State Medical Leaders Pan New Healthcare Bill Due To Continued Cuts In Medicaid
The newest version of the Republican healthcare bill has been panned by two of the state's top medical administrators for its continued cuts to Medicaid.
Both Aaron Wernham, CEO of the Montana Healthcare Foundation and Dean French, CEO of Missoula's Community Medical Center cited the reductions in Medicaid as their chief opposition to the new bill released on Thursday.
"From what we can tell, we've been focusing on the cuts to the Medicaid program, which is only one important part of the bill," Wernham said. "From what we can tell, the Medicaid changes are very similar to the Senate's last version which we analyzed a few weeks back.We are still seeing very significant cuts to the Medicaid program."
CEO of Missoula's Community Medical Center, Dr Dean French, echoed Wernham's concerns.
"Montana has a very high number of people receiving Medicaid benefits," French said. "In the proposed legislation the Medicaid expansion that we've seen great benefits for our patients from, would be essentially rolled back and handed back to the states. It sets up a scenario where the state would eventually have to defund the expansion program. That would affect the lives of the patients we care for, particularly pregnant moms, sick babies, those are the folks that we care for under the Medicaid program at Community Medical Center"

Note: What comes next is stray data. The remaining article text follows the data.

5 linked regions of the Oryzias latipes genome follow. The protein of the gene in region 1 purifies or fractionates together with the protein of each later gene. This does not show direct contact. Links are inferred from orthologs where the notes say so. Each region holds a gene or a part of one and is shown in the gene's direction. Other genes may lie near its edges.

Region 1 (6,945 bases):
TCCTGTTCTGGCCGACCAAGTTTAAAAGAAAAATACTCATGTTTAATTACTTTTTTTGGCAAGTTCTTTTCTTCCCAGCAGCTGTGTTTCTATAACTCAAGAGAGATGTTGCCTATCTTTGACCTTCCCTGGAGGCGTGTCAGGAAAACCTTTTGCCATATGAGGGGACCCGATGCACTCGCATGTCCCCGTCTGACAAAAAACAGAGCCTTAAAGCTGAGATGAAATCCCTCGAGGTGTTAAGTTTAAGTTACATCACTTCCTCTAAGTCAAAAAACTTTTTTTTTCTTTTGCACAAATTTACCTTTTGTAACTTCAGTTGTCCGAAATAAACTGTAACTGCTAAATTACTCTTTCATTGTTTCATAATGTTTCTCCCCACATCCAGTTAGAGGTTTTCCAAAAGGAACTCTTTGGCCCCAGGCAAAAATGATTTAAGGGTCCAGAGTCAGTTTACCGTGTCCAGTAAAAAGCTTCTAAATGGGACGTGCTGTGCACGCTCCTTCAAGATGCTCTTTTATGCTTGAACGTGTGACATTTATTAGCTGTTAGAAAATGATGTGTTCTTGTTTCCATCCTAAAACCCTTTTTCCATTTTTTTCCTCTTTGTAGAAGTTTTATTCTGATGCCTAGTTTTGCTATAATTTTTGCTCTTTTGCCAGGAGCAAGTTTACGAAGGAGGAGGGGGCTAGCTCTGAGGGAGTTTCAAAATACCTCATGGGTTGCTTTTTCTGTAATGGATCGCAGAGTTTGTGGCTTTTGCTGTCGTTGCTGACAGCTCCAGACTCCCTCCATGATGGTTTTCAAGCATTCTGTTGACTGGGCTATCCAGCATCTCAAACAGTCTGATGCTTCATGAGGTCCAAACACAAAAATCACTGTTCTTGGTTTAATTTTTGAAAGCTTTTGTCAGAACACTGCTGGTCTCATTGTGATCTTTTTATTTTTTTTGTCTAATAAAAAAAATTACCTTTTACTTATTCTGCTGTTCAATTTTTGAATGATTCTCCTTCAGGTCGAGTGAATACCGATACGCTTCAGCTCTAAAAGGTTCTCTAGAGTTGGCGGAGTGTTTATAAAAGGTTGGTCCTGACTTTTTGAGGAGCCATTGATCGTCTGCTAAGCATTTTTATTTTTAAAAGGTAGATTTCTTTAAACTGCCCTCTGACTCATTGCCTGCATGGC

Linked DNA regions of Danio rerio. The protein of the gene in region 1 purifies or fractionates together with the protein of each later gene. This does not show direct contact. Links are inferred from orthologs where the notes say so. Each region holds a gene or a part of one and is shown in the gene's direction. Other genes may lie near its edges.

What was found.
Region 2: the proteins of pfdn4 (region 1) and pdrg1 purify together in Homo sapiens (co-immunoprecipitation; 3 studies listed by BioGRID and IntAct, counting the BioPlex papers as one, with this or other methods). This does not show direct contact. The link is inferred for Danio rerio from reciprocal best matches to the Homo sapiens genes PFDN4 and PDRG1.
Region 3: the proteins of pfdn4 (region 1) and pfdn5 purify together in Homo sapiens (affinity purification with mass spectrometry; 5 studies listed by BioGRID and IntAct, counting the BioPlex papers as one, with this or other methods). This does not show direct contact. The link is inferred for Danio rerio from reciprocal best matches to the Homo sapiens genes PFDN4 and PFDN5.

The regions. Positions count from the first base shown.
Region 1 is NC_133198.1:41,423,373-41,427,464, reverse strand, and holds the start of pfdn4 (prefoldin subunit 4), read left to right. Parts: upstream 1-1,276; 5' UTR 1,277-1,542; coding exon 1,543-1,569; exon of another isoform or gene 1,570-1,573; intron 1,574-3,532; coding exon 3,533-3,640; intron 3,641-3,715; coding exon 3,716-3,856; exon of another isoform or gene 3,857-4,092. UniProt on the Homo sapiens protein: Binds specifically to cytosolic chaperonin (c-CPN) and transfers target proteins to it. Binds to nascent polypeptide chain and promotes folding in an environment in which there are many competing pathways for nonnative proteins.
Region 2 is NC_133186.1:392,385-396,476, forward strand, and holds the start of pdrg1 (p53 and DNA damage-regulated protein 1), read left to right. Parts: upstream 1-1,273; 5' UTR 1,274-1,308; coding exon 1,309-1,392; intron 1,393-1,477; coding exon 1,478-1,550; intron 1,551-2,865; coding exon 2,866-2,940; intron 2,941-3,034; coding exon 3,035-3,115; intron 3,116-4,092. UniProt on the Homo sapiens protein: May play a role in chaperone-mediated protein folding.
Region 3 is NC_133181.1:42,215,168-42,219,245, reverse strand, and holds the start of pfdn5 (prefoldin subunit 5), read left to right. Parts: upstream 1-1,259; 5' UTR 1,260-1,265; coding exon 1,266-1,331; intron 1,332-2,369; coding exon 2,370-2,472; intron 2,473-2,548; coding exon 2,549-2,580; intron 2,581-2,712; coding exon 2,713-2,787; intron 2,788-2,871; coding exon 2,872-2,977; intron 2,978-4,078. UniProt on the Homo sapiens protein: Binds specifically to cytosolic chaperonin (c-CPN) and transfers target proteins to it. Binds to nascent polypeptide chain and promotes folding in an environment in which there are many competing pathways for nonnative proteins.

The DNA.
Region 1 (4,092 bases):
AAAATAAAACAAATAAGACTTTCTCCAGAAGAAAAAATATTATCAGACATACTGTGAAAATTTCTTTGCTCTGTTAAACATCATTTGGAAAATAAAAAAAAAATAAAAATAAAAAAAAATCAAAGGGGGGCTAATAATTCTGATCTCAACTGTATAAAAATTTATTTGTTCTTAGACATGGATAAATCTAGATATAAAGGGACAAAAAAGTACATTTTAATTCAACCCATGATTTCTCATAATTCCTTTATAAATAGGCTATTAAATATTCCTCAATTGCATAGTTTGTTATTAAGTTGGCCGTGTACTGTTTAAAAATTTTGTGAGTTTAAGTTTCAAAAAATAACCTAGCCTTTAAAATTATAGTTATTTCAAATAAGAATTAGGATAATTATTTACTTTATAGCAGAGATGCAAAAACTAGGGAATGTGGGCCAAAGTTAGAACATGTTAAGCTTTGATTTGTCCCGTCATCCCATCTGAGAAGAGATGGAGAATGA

Another aspect of reduced Medicaid funding would be elderly people in nursing homes, whose care is funded almost completely through Medicaid.
"For those patients that have no assets, they have no ability to pay for nursing home care, they then qualify for Medicaid," French continued. "We have limited Medicaid beds in nursing homes in the state, and any decrease in funding would affect senior citizens in that situation."
When asked about the burden of Medicaid coverage on the increasing national debt, Wernham said that aspect of the issue is out of his purview.
"At the Healthcare Foundation, honestly, we're really only looking at the health side of the picture," Wernham said. "I'm not an economist. I'm not an expert in the budget or the deficit, we're just looking at the effect on healthcare this bill would have."